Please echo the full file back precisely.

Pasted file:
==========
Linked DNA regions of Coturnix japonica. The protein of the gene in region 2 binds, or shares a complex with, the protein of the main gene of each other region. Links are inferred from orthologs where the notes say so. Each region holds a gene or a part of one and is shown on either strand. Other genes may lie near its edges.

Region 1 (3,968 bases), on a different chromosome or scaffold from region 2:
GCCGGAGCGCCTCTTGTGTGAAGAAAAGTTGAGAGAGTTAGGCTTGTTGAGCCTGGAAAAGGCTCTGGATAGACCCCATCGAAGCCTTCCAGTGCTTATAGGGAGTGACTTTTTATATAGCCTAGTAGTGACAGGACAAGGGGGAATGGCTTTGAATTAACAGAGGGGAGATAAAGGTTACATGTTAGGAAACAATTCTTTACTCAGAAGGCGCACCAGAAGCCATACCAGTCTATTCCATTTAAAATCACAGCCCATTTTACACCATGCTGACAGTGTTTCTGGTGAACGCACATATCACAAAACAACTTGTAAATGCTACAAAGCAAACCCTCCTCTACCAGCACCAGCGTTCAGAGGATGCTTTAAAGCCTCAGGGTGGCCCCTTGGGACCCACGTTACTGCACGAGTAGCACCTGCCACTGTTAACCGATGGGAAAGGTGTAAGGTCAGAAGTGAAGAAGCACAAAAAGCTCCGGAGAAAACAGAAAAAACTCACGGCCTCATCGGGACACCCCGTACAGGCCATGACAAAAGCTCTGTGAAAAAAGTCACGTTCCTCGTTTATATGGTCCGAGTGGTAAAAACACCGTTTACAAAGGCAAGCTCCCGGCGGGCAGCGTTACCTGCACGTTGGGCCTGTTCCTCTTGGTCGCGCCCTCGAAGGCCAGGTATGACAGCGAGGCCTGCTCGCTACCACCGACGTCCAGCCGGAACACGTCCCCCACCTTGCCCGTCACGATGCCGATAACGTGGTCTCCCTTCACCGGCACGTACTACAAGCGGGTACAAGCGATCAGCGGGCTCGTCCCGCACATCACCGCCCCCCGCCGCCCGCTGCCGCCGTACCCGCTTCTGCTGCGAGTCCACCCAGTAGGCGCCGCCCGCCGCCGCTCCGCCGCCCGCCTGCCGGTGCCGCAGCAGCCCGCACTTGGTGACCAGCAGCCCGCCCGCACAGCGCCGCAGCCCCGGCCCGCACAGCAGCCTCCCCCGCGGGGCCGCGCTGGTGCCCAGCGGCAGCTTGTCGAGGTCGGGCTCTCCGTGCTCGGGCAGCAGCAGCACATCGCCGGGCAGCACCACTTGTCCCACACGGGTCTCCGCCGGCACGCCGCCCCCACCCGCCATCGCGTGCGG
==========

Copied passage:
Linked DNA regions of Coturnix japonica. The protein of the gene in region 2 binds, or shares a complex with, the protein of the main gene of each other region. Links are inferred from orthologs where the notes say so. Each region holds a gene or a part of one and is shown on either strand. Other genes may lie near its edges.

Region 1 (3,968 bases), on a different chromosome or scaffold from region 2:
GCCGGAGCGCCTCTTGTGTGAAGAAAAGTTGAGAGAGTTAGGCTTGTTGAGCCTGGAAAAGGCTCTGGATAGACCCCATCGAAGCCTTCCAGTGCTTATAGGGAGTGACTTTTTATATAGCCTAGTAGTGACAGGACAAGGGGGAATGGCTTTGAATTAACAGAGGGGAGATAAAGGTTACATGTTAGGAAACAATTCTTTACTCAGAAGGCGCACCAGAAGCCATACCAGTCTATTCCATTTAAAATCACAGCCCATTTTACACCATGCTGACAGTGTTTCTGGTGAACGCACATATCACAAAACAACTTGTAAATGCTACAAAGCAAACCCTCCTCTACCAGCACCAGCGTTCAGAGGATGCTTTAAAGCCTCAGGGTGGCCCCTTGGGACCCACGTTACTGCACGAGTAGCACCTGCCACTGTTAACCGATGGGAAAGGTGTAAGGTCAGAAGTGAAGAAGCACAAAAAGCTCCGGAGAAAACAGAAAAAACTCACGGCCTCATCGGGACACCCCGTACAGGCCATGACAAAAGCTCTGTGAAAAAAGTCACGTTCCTCGTTTATATGGTCCGAGTGGTAAAAACACCGTTTACAAAGGCAAGCTCCCGGCGGGCAGCGTTACCTGCACGTTGGGCCTGTTCCTCTTGGTCGCGCCCTCGAAGGCCAGGTATGACAGCGAGGCCTGCTCGCTACCACCGACGTCCAGCCGGAACACGTCCCCCACCTTGCCCGTCACGATGCCGATAACGTGGTCTCCCTTCACCGGCACGTACTACAAGCGGGTACAAGCGATCAGCGGGCTCGTCCCGCACATCACCGCCCCCCGCCGCCCGCTGCCGCCGTACCCGCTTCTGCTGCGAGTCCACCCAGTAGGCGCCGCCCGCCGCCGCTCCGCCGCCCGCCTGCCGGTGCCGCAGCAGCCCGCACTTGGTGACCAGCAGCCCGCCCGCACAGCGCCGCAGCCCCGGCCCGCACAGCAGCCTCCCCCGCGGGGCCGCGCTGGTGCCCAGCGGCAGCTTGTCGAGGTCGGGCTCTCCGTGCTCGGGCAGCAGCAGCACATCGCCGGGCAGCACCACTTGTCCCACACGGGTCTCCGCCGGCACGCCGCCCCCACCCGCCATCGCGTGCGG